I took this past Monday off of work and both Gord and I went to the farm to help out for the entire day. We weeded the little onions that I helped plant last time, and then in the afternoon we got to help transplant 1200 lettuce plants into the field. Two other share-holders came out in the afternoon so we got this transplanting done in a few hours, after which we went back to weeding the onions.
In the picture you can see the flats of "freckled" lettuce that we helped plant. Other varieties we helped plant were green romaine, and one called "Drunken Woman." Who knew lettuce could be so hilarious?
The CSA farm overlooks a lovely river valley, and on our afternoon break I had time to munch some carrots while sitting on a bench down the hill there, gazing at the view and listening to the cows in the distance.
Graham says we'll have lettuce in our share baskets in a couple of weeks, the same time he'll be bringing them out to the farmer's market. Let me put a plug in here for your local organic farmer by saying that the price you're paying at the market for an organic head of lettuce doesn't even come close to reflecting the value of all the time and labor that goes into each one. When we transplant, every single lettuce plant is checked to make sure that it is tucked well into the soil by the transplanter, not too shallow and not too deep, with any excess dirt carefully dusted off the little leaves. And that doesn't even begin to tell the story -- these lettuce plants were all grown from seed, thinned, watered, cared for daily in the greenhouse and in the hoop houses. After being transplanted to the field, they will once again be watered and weeded regularly, then picked, washed and transported to the market. There's no way you could charge 8 dollars for a head of lettuce, but that's probably what they're really worth.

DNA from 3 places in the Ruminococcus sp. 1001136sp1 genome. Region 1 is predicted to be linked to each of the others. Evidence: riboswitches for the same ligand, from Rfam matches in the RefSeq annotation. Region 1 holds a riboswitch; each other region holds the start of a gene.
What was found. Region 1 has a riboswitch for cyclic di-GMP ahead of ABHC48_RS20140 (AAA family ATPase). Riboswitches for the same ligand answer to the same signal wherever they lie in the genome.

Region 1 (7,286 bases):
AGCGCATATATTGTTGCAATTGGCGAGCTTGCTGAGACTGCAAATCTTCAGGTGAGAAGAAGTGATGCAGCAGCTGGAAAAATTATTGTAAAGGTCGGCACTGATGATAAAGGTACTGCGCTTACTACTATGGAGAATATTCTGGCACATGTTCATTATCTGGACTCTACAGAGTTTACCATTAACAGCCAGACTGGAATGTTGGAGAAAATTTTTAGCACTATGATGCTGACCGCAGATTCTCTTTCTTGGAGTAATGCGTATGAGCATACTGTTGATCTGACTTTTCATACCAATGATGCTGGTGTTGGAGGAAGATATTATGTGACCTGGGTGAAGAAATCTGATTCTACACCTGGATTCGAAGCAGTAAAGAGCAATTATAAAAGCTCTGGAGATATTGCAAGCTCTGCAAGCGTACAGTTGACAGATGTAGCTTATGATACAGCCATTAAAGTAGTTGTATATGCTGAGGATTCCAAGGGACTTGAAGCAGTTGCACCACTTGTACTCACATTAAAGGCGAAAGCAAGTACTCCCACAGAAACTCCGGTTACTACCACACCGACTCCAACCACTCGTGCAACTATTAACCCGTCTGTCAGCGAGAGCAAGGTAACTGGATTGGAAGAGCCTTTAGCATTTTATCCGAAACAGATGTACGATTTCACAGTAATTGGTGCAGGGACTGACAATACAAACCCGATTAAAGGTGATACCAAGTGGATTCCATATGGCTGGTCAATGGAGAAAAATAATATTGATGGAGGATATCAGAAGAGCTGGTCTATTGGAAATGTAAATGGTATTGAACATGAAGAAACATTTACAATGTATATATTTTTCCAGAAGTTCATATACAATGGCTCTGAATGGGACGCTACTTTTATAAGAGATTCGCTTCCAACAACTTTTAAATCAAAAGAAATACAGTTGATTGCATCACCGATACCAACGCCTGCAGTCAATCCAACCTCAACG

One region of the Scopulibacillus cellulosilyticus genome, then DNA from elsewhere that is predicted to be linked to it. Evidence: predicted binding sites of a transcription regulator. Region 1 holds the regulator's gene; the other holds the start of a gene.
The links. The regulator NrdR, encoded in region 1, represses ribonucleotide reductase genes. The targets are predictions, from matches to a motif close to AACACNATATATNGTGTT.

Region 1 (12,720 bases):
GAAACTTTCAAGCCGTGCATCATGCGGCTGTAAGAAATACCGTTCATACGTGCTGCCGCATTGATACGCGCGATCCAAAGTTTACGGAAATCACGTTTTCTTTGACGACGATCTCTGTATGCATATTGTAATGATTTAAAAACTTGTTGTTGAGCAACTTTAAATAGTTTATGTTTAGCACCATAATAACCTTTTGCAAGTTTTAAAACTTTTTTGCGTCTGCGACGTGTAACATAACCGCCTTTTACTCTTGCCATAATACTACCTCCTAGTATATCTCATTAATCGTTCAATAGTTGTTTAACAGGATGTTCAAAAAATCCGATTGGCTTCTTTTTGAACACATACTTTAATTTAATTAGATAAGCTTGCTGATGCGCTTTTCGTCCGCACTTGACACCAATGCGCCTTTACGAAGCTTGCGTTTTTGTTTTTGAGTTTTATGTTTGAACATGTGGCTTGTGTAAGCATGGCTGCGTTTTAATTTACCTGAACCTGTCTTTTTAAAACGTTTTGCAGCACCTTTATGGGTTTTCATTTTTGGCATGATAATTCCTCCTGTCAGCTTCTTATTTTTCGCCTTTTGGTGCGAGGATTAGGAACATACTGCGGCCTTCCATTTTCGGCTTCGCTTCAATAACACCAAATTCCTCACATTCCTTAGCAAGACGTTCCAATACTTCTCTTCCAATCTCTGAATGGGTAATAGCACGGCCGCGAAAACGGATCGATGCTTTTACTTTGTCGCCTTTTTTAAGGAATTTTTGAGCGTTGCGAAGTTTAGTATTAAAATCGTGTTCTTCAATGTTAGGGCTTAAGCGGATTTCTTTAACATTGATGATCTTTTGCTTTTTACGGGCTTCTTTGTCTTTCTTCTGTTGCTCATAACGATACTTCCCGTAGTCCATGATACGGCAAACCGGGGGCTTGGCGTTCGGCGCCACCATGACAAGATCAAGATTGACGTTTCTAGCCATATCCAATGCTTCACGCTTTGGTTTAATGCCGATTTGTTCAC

Gord summed it up well when on the transplanter he said he figured we should "bow to the lettuce" before eating it - that's not a bad idea. And neither is letting our market farmers know how much we appreciate the care taken in the growing of our food.
Port Bruce: Still Alive and Well (2).
1 week ago